The Back and Forth of Starting Over

By: Autumn Elizabeth

By some ways of looking at my life, I have spent the majority of the last few years starting over. Starting to reclaim a new spiritual path after my church refused to marry me and my partner, starting over with a new life in Europe after that unsanctioned marriage ended. But the truth is, I am not sure starting over is even possible.

Starting over spiritually has not meant giving up my lifetime of faith and starting fresh. On the contrary, starting over has led me both forward and backwards. I have rediscovered some of the beauty and radical justice buried in my Catholic heritage, and I have found deep wells of solace and a place to pray in my yoga practice. I have also kept a deep admiration for my church as they struggle to more radically embody the love of Jesus and move to embrace all types of love.

I think starting over is always about moving both backwards and forwards simultaneously. No matter how much someone hurts us, no matter how broken our hearts, none of us really forget, we keep tiny pieces of all the people we love in our hearts forever. For me, in times of heartache, starting over often looks a lot like going back to the people who knew me before my heartache, and it also often involves finding new relationships of love and support. So it seems, for me at least, that starting over is more a process of growing in wisdom and love than a process of erasing our past.

For me starting over has been a process of going back and moving forward. I am blessed to have found solace in both places. 2015 stands to be a big year for me in both directions. Looking to the future I will graduate from my master’s program, and I will celebrate entering a new decade of wisdom. Looking back, this site will turn two and my oldest friendship with turn 21. To me, this is what starting over looks like—it is the growing of new branches while my roots grow deeper too. This January, may your new year be rooted in all the blessing of your past, and all the possibilities of the future. Here’s to staring over, and to keeping all the wisdom we’ve already gained.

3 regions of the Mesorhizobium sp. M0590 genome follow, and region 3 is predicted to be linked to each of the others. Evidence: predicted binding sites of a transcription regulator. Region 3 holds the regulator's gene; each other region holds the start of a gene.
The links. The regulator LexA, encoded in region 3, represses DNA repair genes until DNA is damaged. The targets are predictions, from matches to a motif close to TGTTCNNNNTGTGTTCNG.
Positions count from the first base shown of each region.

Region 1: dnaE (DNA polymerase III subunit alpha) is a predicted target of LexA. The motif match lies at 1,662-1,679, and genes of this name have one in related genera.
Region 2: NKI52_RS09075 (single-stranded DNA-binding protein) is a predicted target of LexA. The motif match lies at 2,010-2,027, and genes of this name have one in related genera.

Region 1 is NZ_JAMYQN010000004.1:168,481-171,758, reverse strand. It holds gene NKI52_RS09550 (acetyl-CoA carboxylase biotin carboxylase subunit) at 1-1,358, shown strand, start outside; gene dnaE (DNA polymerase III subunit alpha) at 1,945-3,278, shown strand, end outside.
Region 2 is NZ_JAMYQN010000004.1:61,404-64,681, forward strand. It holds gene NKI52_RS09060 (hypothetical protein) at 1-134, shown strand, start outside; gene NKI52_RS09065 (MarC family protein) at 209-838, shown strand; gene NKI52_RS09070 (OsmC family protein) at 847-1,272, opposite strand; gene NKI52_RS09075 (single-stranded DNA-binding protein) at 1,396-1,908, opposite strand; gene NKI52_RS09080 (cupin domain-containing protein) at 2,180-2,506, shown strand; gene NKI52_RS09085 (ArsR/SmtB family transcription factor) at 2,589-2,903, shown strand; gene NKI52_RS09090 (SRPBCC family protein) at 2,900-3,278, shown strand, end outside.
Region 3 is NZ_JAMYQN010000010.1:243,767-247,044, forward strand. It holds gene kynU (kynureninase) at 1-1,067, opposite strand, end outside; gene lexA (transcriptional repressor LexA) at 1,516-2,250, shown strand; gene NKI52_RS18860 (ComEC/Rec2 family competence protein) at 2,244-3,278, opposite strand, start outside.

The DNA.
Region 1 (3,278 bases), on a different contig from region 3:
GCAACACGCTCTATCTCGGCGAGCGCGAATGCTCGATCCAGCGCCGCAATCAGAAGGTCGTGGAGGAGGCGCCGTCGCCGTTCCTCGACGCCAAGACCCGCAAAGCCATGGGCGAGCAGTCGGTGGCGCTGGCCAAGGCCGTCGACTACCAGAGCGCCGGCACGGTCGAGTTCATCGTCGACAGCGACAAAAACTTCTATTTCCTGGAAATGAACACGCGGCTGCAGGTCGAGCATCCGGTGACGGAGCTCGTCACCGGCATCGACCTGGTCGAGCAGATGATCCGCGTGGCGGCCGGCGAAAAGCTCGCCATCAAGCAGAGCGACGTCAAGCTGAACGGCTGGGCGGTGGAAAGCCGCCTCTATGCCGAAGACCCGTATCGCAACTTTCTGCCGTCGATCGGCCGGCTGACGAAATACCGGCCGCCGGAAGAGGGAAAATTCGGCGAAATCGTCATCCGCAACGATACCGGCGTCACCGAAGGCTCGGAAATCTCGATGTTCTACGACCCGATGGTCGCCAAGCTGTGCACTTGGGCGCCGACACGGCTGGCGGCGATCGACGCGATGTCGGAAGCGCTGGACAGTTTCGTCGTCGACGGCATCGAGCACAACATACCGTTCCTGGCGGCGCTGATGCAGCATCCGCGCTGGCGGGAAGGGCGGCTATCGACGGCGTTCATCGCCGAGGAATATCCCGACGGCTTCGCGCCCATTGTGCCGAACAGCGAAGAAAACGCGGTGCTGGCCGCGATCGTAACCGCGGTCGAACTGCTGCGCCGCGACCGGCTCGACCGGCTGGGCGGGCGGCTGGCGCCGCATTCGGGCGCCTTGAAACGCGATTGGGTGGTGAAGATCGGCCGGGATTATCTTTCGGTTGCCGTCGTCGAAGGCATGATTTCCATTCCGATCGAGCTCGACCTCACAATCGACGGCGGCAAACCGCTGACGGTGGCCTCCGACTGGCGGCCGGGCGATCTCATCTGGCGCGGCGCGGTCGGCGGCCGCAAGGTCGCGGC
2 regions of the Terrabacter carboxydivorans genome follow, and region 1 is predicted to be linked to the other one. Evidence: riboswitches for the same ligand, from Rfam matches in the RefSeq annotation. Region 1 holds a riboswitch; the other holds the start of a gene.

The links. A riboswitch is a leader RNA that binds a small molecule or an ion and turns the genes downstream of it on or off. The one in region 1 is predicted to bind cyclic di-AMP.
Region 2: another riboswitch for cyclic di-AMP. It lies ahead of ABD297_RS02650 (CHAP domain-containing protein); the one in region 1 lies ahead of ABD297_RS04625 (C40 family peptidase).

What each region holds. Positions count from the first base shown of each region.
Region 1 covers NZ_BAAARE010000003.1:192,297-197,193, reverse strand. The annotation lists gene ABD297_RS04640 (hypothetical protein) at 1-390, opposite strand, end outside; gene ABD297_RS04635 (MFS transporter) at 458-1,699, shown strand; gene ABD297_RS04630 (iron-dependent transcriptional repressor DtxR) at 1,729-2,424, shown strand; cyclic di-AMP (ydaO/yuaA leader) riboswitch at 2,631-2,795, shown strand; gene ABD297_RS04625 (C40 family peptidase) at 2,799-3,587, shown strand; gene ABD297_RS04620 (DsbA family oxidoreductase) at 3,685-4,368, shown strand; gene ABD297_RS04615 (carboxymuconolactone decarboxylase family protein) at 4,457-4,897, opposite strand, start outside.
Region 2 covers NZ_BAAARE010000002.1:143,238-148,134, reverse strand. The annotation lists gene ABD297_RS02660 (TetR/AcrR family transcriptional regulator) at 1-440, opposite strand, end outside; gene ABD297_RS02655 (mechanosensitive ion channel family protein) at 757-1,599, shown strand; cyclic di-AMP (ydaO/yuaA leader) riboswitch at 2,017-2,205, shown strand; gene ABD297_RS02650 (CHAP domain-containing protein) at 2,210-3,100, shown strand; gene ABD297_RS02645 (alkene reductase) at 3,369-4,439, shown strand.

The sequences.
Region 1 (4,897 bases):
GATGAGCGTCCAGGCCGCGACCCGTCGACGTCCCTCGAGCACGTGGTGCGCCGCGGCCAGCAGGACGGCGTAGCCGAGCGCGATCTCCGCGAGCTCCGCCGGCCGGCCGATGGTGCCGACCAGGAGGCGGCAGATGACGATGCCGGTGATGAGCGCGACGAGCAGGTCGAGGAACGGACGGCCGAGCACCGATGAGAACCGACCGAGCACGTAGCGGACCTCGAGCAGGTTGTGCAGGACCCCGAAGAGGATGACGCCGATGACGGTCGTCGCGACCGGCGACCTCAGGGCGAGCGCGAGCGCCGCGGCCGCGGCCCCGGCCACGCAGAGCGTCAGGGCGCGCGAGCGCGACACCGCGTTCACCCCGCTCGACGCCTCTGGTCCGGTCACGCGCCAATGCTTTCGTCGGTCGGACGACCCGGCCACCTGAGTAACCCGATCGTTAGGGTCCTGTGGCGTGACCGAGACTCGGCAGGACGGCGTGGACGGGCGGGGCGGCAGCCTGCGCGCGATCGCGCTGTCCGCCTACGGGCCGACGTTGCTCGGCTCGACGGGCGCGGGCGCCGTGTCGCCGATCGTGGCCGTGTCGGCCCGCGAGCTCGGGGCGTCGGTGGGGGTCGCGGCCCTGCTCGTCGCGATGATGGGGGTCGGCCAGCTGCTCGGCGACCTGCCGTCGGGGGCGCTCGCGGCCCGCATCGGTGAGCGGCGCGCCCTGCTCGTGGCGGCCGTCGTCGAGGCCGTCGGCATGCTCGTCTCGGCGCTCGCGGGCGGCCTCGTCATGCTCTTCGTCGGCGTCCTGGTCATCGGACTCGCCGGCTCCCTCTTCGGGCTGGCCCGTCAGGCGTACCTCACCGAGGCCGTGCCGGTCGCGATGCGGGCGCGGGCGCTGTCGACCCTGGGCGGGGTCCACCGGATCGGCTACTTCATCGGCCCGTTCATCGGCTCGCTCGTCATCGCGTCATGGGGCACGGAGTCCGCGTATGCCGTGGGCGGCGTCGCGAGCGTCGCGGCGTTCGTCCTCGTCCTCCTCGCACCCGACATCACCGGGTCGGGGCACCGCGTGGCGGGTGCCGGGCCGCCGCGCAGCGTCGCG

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It’s Your Church Too

10304700_10100837314741541_5443715570065754002_nToday’s post is from Patrick Cousins, who works as a campus minister at Saint Louis University. Patrick grew up outside of New Orleans and spent fifteen years in a Catholic religious order, teaching in high schools in Zimbabwe, Louisiana, and Arizona before moving to St. Louis in the wake of Hurricane Katrina. His post is a beautiful reflection on what LGBTQ people of faith can face and really relates to Autumn’s post about her own experiences with the church as an LGBTQ person. His post is filled with insight, wisdom and hope for LGBTQ people, and really all people of faith.

I have worked as a campus minister at Saint Louis University (a Jesuit university in St. Louis, MO) for a long time, and over the years I have worked with a number of students who have been in the midst of the coming out process. For many of them, religion has been a source of pain, shame, and confusion: churches claim to speak on behalf of God, and therefore too easily claim absolute and unchanging certitude for themselves. But religious communities and traditions can still be places of affirmation and growth. There is still plenty of misunderstanding out there, but more and more, members of religious communities are coming to understand that using appeals to tradition or church history or doctrine to deny other people the ability to form communities and relationships does not further people’s well-being.

For too long, members of  LGBTQ communities have been faced with terrible options when it came to dealing with their religious lives. These terrible options include:

  1.  Hide in plain sight. Religious communities that impose a culture of silence, a “don’t ask, don’t tell” kind of situation, tell LGBTQ people that they can only be loved and welcomed if they wear a mask or simply don’t share their personal lives in community. That is no way to form healthy relationships or build trust.
  2. Deny your own experiences and self-understandings. As the Jesuit priest Tony DeMello says, “When reality comes in contact with a rigidly held belief, reality is usually the loser.” That is, when someone else gets to tell you what is true about you, your experience can easily be dismissed or chopped up to fit their beliefs.